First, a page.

Eli Lilly and Co. has agreed to supply 300,000 vials of its experimental treatment for COVID-19 to the U.S. government for $375 million, the Indianapolis-based drugmaker announced Wednesday.
Lilly said the government will accept the vials of the drug, called bamlanivimab, provided the Food and Drug Administration grants emergency authorization to use it for treatment of mild to moderate COVID-19 in high-risk patients.
The announcement comes two days after the National Institute of Allergy and Infectious Diseases halted a study of the drug that it had sponsored for hospitalized patients, saying it found a low chance that the drug would prove helpful for that patient group.
The deal seems to indicate that the government believes the experimental drug has a future in treating people who become sick from COVID-19, but not so sick that they require hospital treatment.
Lilly noted that three other trials for the antibody therapy are continuing: for patients with mild to moderate symptoms, for recently diagnosed patients in ambulatory, non-hospital settings, and for prevention (or prophylaxis) in staff and residents in long-term care facilities. Those all are hefty markets, with big potential for medical treatments.
“While the results in hospitalized patients were disappointing, we don’t expect this to affect our chances of success in prophylaxis or in early treatment,” Dr. Dan Skovronsky, Lilly’s chief scientific officer, told investors on Tuesday.
The drug is not a vaccine, but a neutralizing antibody, or protein the body makes when an infection occurs. They attach to a virus and help it be eliminated. The experimental drugs are concentrated versions of one or two specific antibodies that worked best against the coronavirus in lab and animal tests.
The purchase agreement is for delivery over the two months following an emergency use authorization, and also provides the option for the U.S. government to purchase up to an additional 650,000 vials through June 30, 2021. The purchase would be under the same terms as the base agreement and subject to agreement from Lilly, product availability and the medical need in the U.S., the company said.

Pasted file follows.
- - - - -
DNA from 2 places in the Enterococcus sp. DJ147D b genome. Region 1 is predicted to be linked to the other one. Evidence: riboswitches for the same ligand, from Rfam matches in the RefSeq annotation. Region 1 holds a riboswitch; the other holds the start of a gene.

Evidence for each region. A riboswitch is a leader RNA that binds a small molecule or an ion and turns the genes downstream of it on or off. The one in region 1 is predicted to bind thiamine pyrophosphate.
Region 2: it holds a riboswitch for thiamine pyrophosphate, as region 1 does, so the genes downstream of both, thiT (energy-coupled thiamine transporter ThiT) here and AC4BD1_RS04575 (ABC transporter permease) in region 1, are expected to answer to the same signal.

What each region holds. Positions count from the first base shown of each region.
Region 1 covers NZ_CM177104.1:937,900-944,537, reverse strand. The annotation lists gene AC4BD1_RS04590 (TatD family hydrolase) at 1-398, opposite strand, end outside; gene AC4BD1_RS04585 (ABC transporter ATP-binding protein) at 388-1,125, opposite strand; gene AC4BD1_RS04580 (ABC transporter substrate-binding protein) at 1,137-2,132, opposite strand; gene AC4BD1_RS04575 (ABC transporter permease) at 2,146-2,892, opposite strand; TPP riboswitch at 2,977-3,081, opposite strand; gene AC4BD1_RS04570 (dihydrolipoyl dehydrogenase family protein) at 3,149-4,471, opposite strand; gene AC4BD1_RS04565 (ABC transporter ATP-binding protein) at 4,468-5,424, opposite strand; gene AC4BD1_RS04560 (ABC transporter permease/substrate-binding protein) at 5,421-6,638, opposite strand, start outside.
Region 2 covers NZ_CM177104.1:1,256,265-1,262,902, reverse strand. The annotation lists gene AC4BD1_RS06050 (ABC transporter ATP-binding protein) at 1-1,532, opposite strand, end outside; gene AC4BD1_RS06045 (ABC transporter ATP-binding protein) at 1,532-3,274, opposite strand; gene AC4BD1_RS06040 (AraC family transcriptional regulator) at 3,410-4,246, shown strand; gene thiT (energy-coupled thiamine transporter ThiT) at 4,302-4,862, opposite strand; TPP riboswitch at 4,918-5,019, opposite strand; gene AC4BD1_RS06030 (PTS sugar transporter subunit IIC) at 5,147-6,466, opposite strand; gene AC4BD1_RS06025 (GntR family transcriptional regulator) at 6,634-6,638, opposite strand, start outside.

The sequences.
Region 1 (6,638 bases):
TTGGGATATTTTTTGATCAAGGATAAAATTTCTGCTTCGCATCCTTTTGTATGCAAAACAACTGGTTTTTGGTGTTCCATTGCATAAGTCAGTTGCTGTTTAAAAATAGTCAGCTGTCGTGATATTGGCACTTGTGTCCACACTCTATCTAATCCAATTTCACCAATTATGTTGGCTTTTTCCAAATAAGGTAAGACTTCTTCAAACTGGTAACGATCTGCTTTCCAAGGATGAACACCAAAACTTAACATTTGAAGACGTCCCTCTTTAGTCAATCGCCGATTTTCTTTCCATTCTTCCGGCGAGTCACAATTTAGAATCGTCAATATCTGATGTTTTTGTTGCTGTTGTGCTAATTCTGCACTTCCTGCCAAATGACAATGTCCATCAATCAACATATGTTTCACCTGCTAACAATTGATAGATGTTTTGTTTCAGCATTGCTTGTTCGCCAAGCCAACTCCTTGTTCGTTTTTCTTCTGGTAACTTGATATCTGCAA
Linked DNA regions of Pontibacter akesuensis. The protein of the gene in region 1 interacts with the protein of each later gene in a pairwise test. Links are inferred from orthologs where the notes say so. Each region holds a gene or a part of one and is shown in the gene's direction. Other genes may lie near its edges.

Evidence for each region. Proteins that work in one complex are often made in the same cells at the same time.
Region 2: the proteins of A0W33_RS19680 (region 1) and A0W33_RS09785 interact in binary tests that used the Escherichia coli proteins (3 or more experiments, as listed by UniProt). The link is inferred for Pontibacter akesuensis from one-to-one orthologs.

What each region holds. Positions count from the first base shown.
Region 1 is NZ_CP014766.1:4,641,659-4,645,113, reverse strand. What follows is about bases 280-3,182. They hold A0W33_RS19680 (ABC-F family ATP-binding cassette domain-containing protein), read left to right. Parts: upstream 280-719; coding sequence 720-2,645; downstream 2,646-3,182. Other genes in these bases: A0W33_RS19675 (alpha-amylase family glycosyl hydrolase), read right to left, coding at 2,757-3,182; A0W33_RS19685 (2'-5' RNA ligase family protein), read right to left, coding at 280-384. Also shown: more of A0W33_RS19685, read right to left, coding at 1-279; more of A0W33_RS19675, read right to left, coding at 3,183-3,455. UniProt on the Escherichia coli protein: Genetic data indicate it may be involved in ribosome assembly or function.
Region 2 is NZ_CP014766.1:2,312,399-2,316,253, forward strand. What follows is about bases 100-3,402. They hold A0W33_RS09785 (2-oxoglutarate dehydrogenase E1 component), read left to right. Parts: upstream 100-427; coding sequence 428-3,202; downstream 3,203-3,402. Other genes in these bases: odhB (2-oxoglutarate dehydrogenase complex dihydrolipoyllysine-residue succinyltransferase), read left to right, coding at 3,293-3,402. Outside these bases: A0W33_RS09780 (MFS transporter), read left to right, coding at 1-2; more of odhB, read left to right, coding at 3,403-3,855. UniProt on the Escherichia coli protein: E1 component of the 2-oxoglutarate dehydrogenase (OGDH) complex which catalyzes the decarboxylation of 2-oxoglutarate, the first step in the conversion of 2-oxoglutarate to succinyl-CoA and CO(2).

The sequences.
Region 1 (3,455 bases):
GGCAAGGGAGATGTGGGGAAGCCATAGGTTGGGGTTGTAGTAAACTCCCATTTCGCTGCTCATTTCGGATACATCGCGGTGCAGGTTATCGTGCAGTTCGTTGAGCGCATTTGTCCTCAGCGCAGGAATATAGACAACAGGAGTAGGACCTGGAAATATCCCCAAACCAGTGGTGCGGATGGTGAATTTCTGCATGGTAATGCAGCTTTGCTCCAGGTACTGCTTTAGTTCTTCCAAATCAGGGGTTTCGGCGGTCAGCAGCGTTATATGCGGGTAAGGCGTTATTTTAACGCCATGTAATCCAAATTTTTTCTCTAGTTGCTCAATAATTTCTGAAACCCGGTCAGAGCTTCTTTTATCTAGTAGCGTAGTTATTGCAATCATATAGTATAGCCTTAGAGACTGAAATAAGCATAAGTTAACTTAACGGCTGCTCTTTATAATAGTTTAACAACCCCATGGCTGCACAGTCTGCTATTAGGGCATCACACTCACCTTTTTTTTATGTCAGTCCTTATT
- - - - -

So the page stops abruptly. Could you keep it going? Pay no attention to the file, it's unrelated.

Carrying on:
“The U.S. is experiencing a surge in COVID-19 cases and associated hospitalizations, and we believe bamlanivimab could be an important therapeutic option that can bring value to the overall healthcare system, as it has shown a potential benefit in clinical outcomes with a reduction in viral load and rates of symptoms and hospitalizations,” Lilly CEO Dave Ricks said in written remarks.
If an emergency use authorization is granted, the government has committed that patients will have no out-of-pocket costs for the medicine, although health care facilities may charge a fee for the product’s administration, Lilly said.
The federal government, in partnership with state health departments, is developing a government allocation program for bamlanivimab. As part of this government program, Lilly is partnering with Operation Warp Speed and a national distributor to finalize distribution plans and shipping preparations.
Lilly said it expects to manufacture up to 1 million doses of bamlanivimab by Dec. 31, with 100,000 doses ready to ship within days of authorization for use around the world. The supply is expected to increase substantially early next year, as Lilly brings additional manufacturing resources online.
“To ensure rapid access of this treatment to patients around the world, Lilly has invested in large-scale manufacturing of bamlanivimab at risk – even before data demonstrated its potential to become a meaningful therapeutic option for COVID-19,” the company said in its announcement.